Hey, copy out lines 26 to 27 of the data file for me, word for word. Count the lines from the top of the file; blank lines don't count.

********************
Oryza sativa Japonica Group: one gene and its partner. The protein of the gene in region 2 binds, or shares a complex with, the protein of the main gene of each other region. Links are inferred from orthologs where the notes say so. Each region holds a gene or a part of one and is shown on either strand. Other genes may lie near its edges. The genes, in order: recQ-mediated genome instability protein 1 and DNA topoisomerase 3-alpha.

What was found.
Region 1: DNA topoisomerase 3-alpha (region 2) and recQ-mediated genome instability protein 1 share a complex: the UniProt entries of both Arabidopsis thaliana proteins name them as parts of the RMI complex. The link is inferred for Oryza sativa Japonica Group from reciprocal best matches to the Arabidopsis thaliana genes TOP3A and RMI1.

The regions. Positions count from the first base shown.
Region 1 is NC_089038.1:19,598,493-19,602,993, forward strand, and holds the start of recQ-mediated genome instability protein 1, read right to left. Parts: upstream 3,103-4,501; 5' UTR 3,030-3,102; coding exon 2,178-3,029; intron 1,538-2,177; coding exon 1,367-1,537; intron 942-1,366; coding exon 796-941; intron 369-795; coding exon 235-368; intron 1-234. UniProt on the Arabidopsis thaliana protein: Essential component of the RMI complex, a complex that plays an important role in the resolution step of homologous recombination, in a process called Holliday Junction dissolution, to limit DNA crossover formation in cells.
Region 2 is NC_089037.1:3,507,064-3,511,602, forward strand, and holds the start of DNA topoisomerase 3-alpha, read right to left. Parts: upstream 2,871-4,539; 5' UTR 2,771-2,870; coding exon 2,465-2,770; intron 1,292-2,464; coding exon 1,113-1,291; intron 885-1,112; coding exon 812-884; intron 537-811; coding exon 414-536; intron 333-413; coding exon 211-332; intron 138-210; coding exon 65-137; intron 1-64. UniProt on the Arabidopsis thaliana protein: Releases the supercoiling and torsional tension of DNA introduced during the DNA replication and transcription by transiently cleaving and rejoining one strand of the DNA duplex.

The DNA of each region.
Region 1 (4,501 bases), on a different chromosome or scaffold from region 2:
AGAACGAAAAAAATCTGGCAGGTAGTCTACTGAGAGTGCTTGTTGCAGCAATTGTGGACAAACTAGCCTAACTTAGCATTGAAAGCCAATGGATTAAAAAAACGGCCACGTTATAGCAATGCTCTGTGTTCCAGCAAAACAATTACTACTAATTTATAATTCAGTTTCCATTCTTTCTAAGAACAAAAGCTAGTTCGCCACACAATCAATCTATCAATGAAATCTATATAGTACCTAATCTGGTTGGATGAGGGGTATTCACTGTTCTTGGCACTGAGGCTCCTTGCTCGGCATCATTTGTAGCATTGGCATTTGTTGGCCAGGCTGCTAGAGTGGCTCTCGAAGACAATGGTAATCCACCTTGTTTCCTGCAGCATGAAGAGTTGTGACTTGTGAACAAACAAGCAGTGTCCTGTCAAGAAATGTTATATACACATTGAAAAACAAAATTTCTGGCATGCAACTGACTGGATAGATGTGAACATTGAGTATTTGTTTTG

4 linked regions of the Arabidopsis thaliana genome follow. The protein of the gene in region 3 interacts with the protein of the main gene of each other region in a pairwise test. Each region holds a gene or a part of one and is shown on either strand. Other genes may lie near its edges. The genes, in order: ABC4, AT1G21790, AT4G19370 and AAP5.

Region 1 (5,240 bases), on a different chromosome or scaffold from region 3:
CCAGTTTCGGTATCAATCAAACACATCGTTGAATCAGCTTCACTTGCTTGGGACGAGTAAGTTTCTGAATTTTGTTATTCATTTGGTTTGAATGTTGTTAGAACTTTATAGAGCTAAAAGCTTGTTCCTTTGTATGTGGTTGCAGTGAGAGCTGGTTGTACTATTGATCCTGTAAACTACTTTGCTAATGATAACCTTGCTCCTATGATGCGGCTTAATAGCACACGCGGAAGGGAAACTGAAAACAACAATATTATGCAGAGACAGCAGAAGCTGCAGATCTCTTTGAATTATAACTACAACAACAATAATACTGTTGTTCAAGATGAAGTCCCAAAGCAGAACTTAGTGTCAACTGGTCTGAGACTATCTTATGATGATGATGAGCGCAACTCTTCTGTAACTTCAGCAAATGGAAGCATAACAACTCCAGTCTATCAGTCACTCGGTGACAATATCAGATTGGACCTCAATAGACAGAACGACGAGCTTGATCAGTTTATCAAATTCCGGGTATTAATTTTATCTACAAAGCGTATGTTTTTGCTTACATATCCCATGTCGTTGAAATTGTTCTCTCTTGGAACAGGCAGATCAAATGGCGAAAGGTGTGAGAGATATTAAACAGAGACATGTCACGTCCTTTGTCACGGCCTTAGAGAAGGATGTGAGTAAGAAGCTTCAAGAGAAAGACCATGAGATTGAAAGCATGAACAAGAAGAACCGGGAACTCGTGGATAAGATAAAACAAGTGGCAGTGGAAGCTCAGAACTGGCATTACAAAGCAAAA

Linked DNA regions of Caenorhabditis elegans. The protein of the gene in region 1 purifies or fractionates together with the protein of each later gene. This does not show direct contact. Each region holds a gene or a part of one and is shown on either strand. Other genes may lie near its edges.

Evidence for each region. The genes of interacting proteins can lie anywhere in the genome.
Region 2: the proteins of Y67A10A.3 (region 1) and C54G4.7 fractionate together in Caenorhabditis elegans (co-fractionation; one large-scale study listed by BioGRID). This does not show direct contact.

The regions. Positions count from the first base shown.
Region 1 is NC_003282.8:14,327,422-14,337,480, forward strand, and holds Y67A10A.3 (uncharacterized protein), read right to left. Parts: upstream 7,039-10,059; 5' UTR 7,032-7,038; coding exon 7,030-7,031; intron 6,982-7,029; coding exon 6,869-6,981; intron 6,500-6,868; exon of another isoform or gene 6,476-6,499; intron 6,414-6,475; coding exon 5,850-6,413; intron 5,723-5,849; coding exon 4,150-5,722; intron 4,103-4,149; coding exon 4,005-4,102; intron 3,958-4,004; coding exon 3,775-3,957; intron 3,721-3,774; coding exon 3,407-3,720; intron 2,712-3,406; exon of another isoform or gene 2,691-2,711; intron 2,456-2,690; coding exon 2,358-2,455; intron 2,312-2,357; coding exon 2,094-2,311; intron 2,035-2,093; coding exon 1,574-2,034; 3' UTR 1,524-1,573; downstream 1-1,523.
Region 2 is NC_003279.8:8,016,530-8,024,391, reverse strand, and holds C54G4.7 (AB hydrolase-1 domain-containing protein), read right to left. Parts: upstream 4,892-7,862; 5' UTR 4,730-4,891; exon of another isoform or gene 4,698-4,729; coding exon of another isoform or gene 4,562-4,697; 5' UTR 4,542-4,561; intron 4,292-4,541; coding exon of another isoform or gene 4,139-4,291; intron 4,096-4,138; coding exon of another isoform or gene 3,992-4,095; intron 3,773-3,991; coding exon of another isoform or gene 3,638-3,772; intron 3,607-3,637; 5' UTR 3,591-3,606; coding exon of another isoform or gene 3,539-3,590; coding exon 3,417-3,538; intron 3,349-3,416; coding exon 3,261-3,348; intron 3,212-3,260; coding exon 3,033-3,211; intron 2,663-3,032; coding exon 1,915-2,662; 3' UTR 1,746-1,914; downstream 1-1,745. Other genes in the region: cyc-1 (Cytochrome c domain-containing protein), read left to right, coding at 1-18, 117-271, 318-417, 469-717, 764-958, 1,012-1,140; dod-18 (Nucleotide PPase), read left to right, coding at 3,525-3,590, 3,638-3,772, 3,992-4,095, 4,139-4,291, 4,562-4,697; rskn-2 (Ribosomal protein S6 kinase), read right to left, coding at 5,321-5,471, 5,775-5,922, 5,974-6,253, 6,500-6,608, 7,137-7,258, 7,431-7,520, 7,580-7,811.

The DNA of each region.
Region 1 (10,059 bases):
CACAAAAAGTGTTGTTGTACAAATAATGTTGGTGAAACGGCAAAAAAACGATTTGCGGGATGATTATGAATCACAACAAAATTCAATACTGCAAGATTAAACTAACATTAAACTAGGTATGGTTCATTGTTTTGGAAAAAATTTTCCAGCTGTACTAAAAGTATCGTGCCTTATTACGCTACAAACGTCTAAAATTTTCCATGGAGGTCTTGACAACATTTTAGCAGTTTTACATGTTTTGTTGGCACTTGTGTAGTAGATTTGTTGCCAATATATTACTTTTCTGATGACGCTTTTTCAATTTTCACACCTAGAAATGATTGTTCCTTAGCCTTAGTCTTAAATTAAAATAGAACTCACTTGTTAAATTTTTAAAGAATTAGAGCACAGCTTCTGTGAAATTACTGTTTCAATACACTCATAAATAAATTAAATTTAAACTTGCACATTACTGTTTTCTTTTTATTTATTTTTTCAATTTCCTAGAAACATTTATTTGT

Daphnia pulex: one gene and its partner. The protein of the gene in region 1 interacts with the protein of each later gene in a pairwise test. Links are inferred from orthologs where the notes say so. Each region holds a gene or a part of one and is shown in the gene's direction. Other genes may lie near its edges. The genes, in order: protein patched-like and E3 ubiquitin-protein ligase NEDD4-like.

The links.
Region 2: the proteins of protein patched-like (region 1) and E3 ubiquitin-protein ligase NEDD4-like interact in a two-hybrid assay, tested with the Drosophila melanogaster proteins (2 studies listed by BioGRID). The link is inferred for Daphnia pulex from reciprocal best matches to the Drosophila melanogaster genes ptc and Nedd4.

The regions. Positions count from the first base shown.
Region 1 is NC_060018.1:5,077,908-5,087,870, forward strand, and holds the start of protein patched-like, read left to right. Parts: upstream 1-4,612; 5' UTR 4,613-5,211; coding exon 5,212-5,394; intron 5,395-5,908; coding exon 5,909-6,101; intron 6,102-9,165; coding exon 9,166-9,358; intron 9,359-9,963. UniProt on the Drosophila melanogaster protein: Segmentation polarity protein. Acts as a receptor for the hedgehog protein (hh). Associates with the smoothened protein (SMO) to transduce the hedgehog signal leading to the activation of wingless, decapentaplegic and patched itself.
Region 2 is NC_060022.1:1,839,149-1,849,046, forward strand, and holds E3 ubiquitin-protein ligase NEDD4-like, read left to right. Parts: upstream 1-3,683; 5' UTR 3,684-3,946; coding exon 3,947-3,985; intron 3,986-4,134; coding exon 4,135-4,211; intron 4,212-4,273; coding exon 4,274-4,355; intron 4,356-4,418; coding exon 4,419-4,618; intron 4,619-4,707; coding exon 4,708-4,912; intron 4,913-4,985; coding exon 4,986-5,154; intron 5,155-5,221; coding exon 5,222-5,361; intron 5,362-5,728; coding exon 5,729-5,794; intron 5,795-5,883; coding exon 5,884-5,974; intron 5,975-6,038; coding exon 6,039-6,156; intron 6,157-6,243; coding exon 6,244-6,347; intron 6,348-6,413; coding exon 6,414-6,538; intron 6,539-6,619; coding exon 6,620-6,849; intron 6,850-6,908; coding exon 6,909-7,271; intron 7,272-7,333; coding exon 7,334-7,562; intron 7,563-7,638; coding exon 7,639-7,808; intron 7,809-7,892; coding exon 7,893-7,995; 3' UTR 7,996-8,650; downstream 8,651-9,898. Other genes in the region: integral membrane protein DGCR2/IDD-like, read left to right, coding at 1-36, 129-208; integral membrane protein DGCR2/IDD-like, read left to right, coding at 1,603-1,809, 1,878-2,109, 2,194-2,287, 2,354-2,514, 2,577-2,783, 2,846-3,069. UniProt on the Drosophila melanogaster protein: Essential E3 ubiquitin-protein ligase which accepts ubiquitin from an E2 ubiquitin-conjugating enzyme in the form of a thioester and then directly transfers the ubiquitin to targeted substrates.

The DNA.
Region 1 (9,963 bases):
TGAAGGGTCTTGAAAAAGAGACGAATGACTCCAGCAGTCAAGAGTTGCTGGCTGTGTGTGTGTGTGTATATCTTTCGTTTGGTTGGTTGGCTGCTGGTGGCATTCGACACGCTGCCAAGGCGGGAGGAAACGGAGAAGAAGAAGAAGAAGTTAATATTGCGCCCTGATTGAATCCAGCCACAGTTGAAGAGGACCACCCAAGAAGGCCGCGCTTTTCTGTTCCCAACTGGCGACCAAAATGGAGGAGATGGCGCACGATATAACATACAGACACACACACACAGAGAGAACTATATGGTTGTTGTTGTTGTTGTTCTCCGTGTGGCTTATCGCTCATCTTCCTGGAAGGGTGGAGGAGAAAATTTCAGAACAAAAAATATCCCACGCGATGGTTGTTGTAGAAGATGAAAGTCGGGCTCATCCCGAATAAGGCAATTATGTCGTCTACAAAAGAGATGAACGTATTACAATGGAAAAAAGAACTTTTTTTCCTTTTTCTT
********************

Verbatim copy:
Region 1 is NC_060018.1:5,077,908-5,087,870, forward strand, and holds the start of protein patched-like, read left to right. Parts: upstream 1-4,612; 5' UTR 4,613-5,211; coding exon 5,212-5,394; intron 5,395-5,908; coding exon 5,909-6,101; intron 6,102-9,165; coding exon 9,166-9,358; intron 9,359-9,963. UniProt on the Drosophila melanogaster protein: Segmentation polarity protein. Acts as a receptor for the hedgehog protein (hh). Associates with the smoothened protein (SMO) to transduce the hedgehog signal leading to the activation of wingless, decapentaplegic and patched itself.
Region 2 is NC_060022.1:1,839,149-1,849,046, forward strand, and holds E3 ubiquitin-protein ligase NEDD4-like, read left to right. Parts: upstream 1-3,683; 5' UTR 3,684-3,946; coding exon 3,947-3,985; intron 3,986-4,134; coding exon 4,135-4,211; intron 4,212-4,273; coding exon 4,274-4,355; intron 4,356-4,418; coding exon 4,419-4,618; intron 4,619-4,707; coding exon 4,708-4,912; intron 4,913-4,985; coding exon 4,986-5,154; intron 5,155-5,221; coding exon 5,222-5,361; intron 5,362-5,728; coding exon 5,729-5,794; intron 5,795-5,883; coding exon 5,884-5,974; intron 5,975-6,038; coding exon 6,039-6,156; intron 6,157-6,243; coding exon 6,244-6,347; intron 6,348-6,413; coding exon 6,414-6,538; intron 6,539-6,619; coding exon 6,620-6,849; intron 6,850-6,908; coding exon 6,909-7,271; intron 7,272-7,333; coding exon 7,334-7,562; intron 7,563-7,638; coding exon 7,639-7,808; intron 7,809-7,892; coding exon 7,893-7,995; 3' UTR 7,996-8,650; downstream 8,651-9,898. Other genes in the region: integral membrane protein DGCR2/IDD-like, read left to right, coding at 1-36, 129-208; integral membrane protein DGCR2/IDD-like, read left to right, coding at 1,603-1,809, 1,878-2,109, 2,194-2,287, 2,354-2,514, 2,577-2,783, 2,846-3,069. UniProt on the Drosophila melanogaster protein: Essential E3 ubiquitin-protein ligase which accepts ubiquitin from an E2 ubiquitin-conjugating enzyme in the form of a thioester and then directly transfers the ubiquitin to targeted substrates.